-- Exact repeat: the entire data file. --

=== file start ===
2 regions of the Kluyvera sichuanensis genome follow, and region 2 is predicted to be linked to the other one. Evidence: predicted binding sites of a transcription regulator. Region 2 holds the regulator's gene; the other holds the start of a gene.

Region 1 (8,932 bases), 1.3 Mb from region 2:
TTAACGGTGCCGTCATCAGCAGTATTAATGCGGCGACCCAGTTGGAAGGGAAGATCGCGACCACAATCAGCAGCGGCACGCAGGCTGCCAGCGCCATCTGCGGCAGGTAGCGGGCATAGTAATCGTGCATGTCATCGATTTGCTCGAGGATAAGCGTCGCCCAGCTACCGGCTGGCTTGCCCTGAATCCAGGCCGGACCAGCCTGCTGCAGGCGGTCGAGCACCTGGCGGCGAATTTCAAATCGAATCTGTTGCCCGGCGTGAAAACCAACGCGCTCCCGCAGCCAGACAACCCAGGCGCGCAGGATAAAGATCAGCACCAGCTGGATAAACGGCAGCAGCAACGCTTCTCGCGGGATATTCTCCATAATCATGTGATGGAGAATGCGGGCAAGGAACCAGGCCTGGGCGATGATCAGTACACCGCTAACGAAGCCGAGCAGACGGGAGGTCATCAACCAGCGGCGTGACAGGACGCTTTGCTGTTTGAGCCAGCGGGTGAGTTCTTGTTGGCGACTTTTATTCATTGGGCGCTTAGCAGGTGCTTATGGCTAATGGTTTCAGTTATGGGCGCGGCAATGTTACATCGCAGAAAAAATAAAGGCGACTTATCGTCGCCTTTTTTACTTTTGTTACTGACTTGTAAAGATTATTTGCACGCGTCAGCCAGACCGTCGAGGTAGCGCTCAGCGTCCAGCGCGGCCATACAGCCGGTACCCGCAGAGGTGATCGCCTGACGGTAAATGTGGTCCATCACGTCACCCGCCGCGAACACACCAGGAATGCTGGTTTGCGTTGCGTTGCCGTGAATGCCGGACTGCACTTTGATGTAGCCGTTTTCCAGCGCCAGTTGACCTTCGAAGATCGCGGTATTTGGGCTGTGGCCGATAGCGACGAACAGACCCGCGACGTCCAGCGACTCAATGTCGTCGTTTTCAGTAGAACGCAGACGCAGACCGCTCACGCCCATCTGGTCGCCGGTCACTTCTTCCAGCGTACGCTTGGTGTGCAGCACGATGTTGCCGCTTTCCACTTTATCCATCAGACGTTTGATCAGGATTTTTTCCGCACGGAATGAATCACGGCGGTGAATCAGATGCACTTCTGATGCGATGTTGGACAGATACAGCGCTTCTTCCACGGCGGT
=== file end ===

2 regions of the Kluyvera sichuanensis genome follow, and region 2 is predicted to be linked to the other one. Evidence: predicted binding sites of a transcription regulator. Region 2 holds the regulator's gene; the other holds the start of a gene.

Region 1 (8,932 bases), 1.3 Mb from region 2:
TTAACGGTGCCGTCATCAGCAGTATTAATGCGGCGACCCAGTTGGAAGGGAAGATCGCGACCACAATCAGCAGCGGCACGCAGGCTGCCAGCGCCATCTGCGGCAGGTAGCGGGCATAGTAATCGTGCATGTCATCGATTTGCTCGAGGATAAGCGTCGCCCAGCTACCGGCTGGCTTGCCCTGAATCCAGGCCGGACCAGCCTGCTGCAGGCGGTCGAGCACCTGGCGGCGAATTTCAAATCGAATCTGTTGCCCGGCGTGAAAACCAACGCGCTCCCGCAGCCAGACAACCCAGGCGCGCAGGATAAAGATCAGCACCAGCTGGATAAACGGCAGCAGCAACGCTTCTCGCGGGATATTCTCCATAATCATGTGATGGAGAATGCGGGCAAGGAACCAGGCCTGGGCGATGATCAGTACACCGCTAACGAAGCCGAGCAGACGGGAGGTCATCAACCAGCGGCGTGACAGGACGCTTTGCTGTTTGAGCCAGCGGGTGAGTTCTTGTTGGCGACTTTTATTCATTGGGCGCTTAGCAGGTGCTTATGGCTAATGGTTTCAGTTATGGGCGCGGCAATGTTACATCGCAGAAAAAATAAAGGCGACTTATCGTCGCCTTTTTTACTTTTGTTACTGACTTGTAAAGATTATTTGCACGCGTCAGCCAGACCGTCGAGGTAGCGCTCAGCGTCCAGCGCGGCCATACAGCCGGTACCCGCAGAGGTGATCGCCTGACGGTAAATGTGGTCCATCACGTCACCCGCCGCGAACACACCAGGAATGCTGGTTTGCGTTGCGTTGCCGTGAATGCCGGACTGCACTTTGATGTAGCCGTTTTCCAGCGCCAGTTGACCTTCGAAGATCGCGGTATTTGGGCTGTGGCCGATAGCGACGAACAGACCCGCGACGTCCAGCGACTCAATGTCGTCGTTTTCAGTAGAACGCAGACGCAGACCGCTCACGCCCATCTGGTCGCCGGTCACTTCTTCCAGCGTACGCTTGGTGTGCAGCACGATGTTGCCGCTTTCCACTTTATCCATCAGACGTTTGATCAGGATTTTTTCCGCACGGAATGAATCACGGCGGTGAATCAGATGCACTTCTGATGCGATGTTGGACAGATACAGCGCTTCTTCCACGGCGGT